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Hoffmann, R. A wiki for the life sciences where authorship matters. Nature Genetics (2008)

Wound ventilation with carbon dioxide: a simple method to prevent direct airborne contamination during cardiac surgery?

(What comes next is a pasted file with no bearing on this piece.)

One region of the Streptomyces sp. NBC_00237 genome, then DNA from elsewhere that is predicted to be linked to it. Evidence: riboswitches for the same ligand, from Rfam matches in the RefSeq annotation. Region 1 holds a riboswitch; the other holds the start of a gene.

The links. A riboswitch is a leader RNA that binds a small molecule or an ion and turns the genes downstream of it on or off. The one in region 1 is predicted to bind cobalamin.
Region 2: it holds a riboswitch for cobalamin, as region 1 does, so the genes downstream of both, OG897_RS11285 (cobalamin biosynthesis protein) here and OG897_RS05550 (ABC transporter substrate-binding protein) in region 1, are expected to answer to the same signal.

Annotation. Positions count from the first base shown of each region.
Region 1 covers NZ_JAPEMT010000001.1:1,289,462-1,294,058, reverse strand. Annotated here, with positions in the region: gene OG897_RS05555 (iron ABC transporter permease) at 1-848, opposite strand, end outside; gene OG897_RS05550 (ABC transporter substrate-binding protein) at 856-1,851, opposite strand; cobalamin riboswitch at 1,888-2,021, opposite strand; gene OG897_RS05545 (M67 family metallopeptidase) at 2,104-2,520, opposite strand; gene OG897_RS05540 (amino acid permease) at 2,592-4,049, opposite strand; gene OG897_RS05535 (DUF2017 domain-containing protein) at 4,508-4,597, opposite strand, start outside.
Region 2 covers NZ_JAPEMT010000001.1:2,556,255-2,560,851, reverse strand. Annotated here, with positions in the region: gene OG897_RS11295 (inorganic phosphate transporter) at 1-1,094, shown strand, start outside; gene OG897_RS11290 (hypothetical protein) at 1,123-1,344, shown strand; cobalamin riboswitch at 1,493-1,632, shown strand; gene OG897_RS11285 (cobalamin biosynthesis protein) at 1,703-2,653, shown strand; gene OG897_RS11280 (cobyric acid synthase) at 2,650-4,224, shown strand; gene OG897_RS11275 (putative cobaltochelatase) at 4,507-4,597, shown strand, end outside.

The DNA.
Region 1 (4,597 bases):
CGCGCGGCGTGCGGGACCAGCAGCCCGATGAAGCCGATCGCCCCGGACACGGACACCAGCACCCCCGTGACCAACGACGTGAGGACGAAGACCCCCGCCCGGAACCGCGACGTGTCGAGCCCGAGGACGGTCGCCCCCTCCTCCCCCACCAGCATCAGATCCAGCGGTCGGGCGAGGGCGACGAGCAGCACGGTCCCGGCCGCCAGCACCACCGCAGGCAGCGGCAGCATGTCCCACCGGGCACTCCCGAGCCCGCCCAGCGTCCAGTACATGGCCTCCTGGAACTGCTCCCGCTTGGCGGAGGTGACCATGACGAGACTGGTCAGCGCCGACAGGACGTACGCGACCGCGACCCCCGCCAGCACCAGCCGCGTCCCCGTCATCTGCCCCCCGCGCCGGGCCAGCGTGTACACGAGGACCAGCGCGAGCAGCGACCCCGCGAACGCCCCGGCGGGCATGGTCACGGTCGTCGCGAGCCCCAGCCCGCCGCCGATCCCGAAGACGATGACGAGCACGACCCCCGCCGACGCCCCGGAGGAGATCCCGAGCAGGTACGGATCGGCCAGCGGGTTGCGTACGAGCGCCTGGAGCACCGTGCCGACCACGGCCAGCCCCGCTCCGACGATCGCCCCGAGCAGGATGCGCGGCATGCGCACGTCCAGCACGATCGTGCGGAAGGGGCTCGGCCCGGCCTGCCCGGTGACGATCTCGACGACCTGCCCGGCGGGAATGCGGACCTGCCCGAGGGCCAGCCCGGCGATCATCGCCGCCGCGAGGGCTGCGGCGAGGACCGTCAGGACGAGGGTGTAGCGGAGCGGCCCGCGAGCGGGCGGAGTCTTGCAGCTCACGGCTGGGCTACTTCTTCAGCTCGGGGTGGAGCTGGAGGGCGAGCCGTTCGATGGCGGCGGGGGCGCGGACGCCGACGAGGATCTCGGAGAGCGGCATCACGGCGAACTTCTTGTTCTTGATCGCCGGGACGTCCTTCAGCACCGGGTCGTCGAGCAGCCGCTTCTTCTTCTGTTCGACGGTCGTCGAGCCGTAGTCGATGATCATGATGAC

Carbon dioxide (CO2) insufflation in the cardiothoracic wound cavity is used in open-heart surgery for prevention of arterial air embolism. The objective of this study was to investigate if CO2 insufflation may influence the rate of airborne contamination of the cardiothoracic wound. This was studied in a cardiothoracic wound cavity model that contained two 9 cm blood agar plates. Contamination rates were compared between a control without insufflation and insufflation with: (1) a thin open-ended tube or a gas-diffuser, (2) air or CO2, and (3) CO2 flows of 5 or 10 L/min. CO2 insufflation at 5 L/min with an open-ended tube resulted in a contamination rate almost four times that of the control (P = 0.01), whereas with the gas-diffuser the contamination rate decreased (P = 0.01). With the gas-diffuser, air insufflation at 5 L/min markedly reduced the contamination rate compared with the control (P < 0.001), but was less protective than CO2 insufflation at the same flow (P < 0.001). With both gases, the contamination rate was particularly low close to the gas-diffuser (P < 0.001). Increasing the CO2 flow from 5 to 10 L/min reduced the average contamination rate in the model from 30% to 22% (P < 0.001) of the control. At a CO2 flow of 10 L/min the contamination rate within 9 cm of the gas-diffuser was 14% of the control. Intraoperative wound ventilation with CO2 using a gas-diffuser may not only prevent air embolism, but may also significantly reduce the risk of airborne contamination and postoperative wound infection in cardiac surgery. In contrast, insufflation with an open-ended tube substantially increases these risks.[1]


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